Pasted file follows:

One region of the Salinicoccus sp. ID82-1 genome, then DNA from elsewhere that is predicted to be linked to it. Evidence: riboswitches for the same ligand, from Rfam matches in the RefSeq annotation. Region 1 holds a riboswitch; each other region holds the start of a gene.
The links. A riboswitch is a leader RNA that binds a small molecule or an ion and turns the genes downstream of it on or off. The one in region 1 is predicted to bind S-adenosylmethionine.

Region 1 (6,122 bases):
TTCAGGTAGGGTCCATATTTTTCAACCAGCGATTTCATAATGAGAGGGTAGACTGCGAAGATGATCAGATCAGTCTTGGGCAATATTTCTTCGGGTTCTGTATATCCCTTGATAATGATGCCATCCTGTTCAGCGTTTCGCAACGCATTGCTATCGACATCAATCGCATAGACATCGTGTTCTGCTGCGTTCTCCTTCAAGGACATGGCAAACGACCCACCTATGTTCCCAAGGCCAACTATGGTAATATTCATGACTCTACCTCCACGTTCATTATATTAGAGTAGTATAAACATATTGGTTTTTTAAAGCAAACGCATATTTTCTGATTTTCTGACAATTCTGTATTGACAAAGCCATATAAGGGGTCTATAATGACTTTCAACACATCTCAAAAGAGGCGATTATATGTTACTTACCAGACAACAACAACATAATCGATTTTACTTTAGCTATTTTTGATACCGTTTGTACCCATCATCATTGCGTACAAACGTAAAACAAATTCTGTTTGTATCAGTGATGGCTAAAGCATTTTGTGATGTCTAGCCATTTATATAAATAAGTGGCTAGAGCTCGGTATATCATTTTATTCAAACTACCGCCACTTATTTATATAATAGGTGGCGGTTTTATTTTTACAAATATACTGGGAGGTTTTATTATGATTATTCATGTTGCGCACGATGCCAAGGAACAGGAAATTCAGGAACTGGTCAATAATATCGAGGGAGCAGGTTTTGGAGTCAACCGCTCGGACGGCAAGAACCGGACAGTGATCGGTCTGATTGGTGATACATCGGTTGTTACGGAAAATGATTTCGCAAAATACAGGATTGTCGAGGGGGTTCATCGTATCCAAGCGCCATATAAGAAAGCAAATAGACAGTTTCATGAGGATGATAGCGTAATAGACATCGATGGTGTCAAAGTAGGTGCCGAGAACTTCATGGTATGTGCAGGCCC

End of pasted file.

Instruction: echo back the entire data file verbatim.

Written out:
One region of the Salinicoccus sp. ID82-1 genome, then DNA from elsewhere that is predicted to be linked to it. Evidence: riboswitches for the same ligand, from Rfam matches in the RefSeq annotation. Region 1 holds a riboswitch; each other region holds the start of a gene.
The links. A riboswitch is a leader RNA that binds a small molecule or an ion and turns the genes downstream of it on or off. The one in region 1 is predicted to bind S-adenosylmethionine.

Region 1 (6,122 bases):
TTCAGGTAGGGTCCATATTTTTCAACCAGCGATTTCATAATGAGAGGGTAGACTGCGAAGATGATCAGATCAGTCTTGGGCAATATTTCTTCGGGTTCTGTATATCCCTTGATAATGATGCCATCCTGTTCAGCGTTTCGCAACGCATTGCTATCGACATCAATCGCATAGACATCGTGTTCTGCTGCGTTCTCCTTCAAGGACATGGCAAACGACCCACCTATGTTCCCAAGGCCAACTATGGTAATATTCATGACTCTACCTCCACGTTCATTATATTAGAGTAGTATAAACATATTGGTTTTTTAAAGCAAACGCATATTTTCTGATTTTCTGACAATTCTGTATTGACAAAGCCATATAAGGGGTCTATAATGACTTTCAACACATCTCAAAAGAGGCGATTATATGTTACTTACCAGACAACAACAACATAATCGATTTTACTTTAGCTATTTTTGATACCGTTTGTACCCATCATCATTGCGTACAAACGTAAAACAAATTCTGTTTGTATCAGTGATGGCTAAAGCATTTTGTGATGTCTAGCCATTTATATAAATAAGTGGCTAGAGCTCGGTATATCATTTTATTCAAACTACCGCCACTTATTTATATAATAGGTGGCGGTTTTATTTTTACAAATATACTGGGAGGTTTTATTATGATTATTCATGTTGCGCACGATGCCAAGGAACAGGAAATTCAGGAACTGGTCAATAATATCGAGGGAGCAGGTTTTGGAGTCAACCGCTCGGACGGCAAGAACCGGACAGTGATCGGTCTGATTGGTGATACATCGGTTGTTACGGAAAATGATTTCGCAAAATACAGGATTGTCGAGGGGGTTCATCGTATCCAAGCGCCATATAAGAAAGCAAATAGACAGTTTCATGAGGATGATAGCGTAATAGACATCGATGGTGTCAAAGTAGGTGCCGAGAACTTCATGGTATGTGCAGGCCC